Arm’s Platform Security Architecture Targets Cortex-M

Arm’s Platform Security Architecture Targets Cortex-M

The PSA provides a framework for enhancing the security of Internet of Things devices based on Cortex processors.

Security seems to be at the top of everyone’s list of important design criteria, but implementing it can prove to be difficult. Arm’s Platform Security Architecture (PSA) is designed to change that for Cortex-M microcontrollers. The architecture-agnostic PSA is designed to be used in applications where a full Trusted Execution Environment (TEE) is too large or complex. As of now, Cortex-A platforms support Arm’s TrustZone and TEEs. Efforts like the Trusted Computing Group’s DICE also address this low-end space.

The PSA consists of three parts (Fig. 1). These include Threat Models and Security Analyses, architecture specifications for firmware and hardware, and an open-source reference implementation.

1. The PSA consists of three parts: the Threat Models and Security Analyses, architecture specifications for firmware and hardware, and an open-source reference implementation.

Arm analyzed a range of IoT use cases and crafted a set of English-language Protection Profiles designed for developers who aren’t security specialists. The profiles establish a set of Security Functional Requirements (SFR) for the Target of Evaluation (TOE).

A typical analysis and profile for a smart metering system would include assets like protection of the meter from threats such as remote software attacks, a set of objectives such as providing strong crypto support, and hardware requirements like hardware-based key storage.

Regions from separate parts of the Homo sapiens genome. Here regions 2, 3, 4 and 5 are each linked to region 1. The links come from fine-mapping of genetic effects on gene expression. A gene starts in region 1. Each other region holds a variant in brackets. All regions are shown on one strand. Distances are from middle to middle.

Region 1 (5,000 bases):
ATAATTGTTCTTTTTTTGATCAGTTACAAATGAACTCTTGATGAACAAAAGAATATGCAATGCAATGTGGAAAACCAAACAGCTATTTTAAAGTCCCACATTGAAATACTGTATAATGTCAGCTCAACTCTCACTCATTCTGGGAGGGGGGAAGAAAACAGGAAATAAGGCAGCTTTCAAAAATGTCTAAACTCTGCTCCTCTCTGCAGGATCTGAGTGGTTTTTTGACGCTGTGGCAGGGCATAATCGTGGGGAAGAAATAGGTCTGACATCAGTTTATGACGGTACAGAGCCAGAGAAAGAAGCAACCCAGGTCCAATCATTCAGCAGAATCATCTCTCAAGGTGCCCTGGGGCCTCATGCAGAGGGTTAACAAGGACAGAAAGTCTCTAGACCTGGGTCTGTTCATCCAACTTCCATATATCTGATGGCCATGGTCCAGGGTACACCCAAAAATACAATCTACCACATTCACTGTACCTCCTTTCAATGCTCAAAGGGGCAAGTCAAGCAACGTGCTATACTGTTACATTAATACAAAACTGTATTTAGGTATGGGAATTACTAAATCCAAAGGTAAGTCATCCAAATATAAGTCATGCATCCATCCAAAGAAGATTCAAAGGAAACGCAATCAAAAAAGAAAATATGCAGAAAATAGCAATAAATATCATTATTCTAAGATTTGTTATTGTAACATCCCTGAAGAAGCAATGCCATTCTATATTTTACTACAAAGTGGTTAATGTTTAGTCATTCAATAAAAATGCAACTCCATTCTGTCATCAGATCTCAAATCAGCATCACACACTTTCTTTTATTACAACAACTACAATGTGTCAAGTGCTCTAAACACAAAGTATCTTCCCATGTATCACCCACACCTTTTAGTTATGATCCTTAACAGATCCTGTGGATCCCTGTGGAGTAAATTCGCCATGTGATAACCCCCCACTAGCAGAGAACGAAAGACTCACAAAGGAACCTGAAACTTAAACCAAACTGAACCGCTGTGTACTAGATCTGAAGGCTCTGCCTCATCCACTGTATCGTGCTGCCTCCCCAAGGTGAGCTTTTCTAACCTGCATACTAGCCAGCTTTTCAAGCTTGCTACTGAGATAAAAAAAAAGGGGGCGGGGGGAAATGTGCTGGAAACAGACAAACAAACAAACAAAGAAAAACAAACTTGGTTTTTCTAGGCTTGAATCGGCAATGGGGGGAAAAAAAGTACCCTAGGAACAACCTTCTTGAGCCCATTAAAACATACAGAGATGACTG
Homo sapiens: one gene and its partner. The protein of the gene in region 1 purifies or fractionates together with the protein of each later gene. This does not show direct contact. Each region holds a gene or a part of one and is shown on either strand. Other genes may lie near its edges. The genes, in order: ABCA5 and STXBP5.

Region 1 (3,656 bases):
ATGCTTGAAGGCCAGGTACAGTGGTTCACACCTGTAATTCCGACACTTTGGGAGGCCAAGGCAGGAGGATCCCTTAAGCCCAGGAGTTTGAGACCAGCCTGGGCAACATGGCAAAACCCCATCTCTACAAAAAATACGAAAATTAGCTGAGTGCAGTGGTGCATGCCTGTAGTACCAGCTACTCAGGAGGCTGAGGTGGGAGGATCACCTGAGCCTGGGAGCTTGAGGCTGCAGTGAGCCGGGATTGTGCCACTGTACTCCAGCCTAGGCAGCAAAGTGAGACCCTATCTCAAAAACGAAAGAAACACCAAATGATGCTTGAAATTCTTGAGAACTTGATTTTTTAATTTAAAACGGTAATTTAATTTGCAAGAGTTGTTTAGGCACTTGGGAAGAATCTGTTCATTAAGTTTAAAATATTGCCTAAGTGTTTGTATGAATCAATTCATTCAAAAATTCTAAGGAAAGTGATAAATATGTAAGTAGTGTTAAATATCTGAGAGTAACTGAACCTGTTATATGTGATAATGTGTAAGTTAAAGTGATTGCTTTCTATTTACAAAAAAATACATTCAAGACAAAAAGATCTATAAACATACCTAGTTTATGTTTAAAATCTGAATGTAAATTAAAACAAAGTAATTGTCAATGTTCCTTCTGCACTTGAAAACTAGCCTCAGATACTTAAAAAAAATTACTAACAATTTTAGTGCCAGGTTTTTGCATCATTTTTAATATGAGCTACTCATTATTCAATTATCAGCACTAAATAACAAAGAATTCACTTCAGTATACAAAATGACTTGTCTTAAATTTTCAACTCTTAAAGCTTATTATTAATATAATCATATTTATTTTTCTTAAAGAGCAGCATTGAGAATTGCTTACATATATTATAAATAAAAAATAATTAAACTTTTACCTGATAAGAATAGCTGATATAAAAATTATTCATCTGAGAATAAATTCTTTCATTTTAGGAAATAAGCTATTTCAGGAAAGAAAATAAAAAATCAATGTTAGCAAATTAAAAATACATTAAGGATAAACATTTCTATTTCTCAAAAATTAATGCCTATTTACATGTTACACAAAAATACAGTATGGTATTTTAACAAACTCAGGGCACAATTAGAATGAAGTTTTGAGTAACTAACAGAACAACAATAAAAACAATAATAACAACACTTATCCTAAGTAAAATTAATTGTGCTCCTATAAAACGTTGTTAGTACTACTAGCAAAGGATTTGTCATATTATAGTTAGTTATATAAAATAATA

The PSA documents would define the Device Security Model, the Trusted Device Initialization, the Trusted Base System Architecture (TBSA-M), Trusted Boot and Firmware Update support, the PSA Firmware-M Framework, the secure processing environment, and the PSA Trusted Functions. Arm has a PSA whitepaper that provides more details. Through TBSA-M targets new ARMv8-M platforms, vendors can also integrate support on ARMv7 platforms.

2. A typical PSA implementation includes separate computing environments as well as root support for secure booting and key storage.

An example implementation would include features such as secure boot and secure key storage, trusted firmware, and system partitioning (Fig. 2).  The Trusted Firmware-M is an open-source reference PSA implementation for the ARMv8-M architecture.

Arm is providing PSA support of its mbed OS, an open-source operating system for Cortex-M platforms. In addition, the Arm Keil development system provides secure and non-secure software development, debug, and verification.

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